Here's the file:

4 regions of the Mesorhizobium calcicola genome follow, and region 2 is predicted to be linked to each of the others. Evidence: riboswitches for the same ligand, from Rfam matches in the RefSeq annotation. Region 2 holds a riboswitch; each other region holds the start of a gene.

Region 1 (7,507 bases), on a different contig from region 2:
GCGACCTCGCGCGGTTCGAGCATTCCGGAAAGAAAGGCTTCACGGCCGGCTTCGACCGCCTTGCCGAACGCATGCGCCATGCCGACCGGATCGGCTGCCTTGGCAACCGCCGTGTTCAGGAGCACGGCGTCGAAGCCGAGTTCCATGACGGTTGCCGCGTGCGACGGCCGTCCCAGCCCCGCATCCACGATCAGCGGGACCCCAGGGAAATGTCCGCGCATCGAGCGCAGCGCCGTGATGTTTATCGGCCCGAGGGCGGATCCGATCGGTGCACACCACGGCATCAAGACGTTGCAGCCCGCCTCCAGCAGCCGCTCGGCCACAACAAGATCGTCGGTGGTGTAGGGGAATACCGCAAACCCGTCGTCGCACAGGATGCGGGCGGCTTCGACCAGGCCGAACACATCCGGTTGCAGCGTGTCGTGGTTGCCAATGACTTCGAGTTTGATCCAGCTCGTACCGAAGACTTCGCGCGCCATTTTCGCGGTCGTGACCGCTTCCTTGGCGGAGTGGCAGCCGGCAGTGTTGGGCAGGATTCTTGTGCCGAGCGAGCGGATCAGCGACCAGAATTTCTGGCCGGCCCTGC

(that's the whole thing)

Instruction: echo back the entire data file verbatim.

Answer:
4 regions of the Mesorhizobium calcicola genome follow, and region 2 is predicted to be linked to each of the others. Evidence: riboswitches for the same ligand, from Rfam matches in the RefSeq annotation. Region 2 holds a riboswitch; each other region holds the start of a gene.

Region 1 (7,507 bases), on a different contig from region 2:
GCGACCTCGCGCGGTTCGAGCATTCCGGAAAGAAAGGCTTCACGGCCGGCTTCGACCGCCTTGCCGAACGCATGCGCCATGCCGACCGGATCGGCTGCCTTGGCAACCGCCGTGTTCAGGAGCACGGCGTCGAAGCCGAGTTCCATGACGGTTGCCGCGTGCGACGGCCGTCCCAGCCCCGCATCCACGATCAGCGGGACCCCAGGGAAATGTCCGCGCATCGAGCGCAGCGCCGTGATGTTTATCGGCCCGAGGGCGGATCCGATCGGTGCACACCACGGCATCAAGACGTTGCAGCCCGCCTCCAGCAGCCGCTCGGCCACAACAAGATCGTCGGTGGTGTAGGGGAATACCGCAAACCCGTCGTCGCACAGGATGCGGGCGGCTTCGACCAGGCCGAACACATCCGGTTGCAGCGTGTCGTGGTTGCCAATGACTTCGAGTTTGATCCAGCTCGTACCGAAGACTTCGCGCGCCATTTTCGCGGTCGTGACCGCTTCCTTGGCGGAGTGGCAGCCGGCAGTGTTGGGCAGGATTCTTGTGCCGAGCGAGCGGATCAGCGACCAGAATTTCTGGCCGGCCCTGC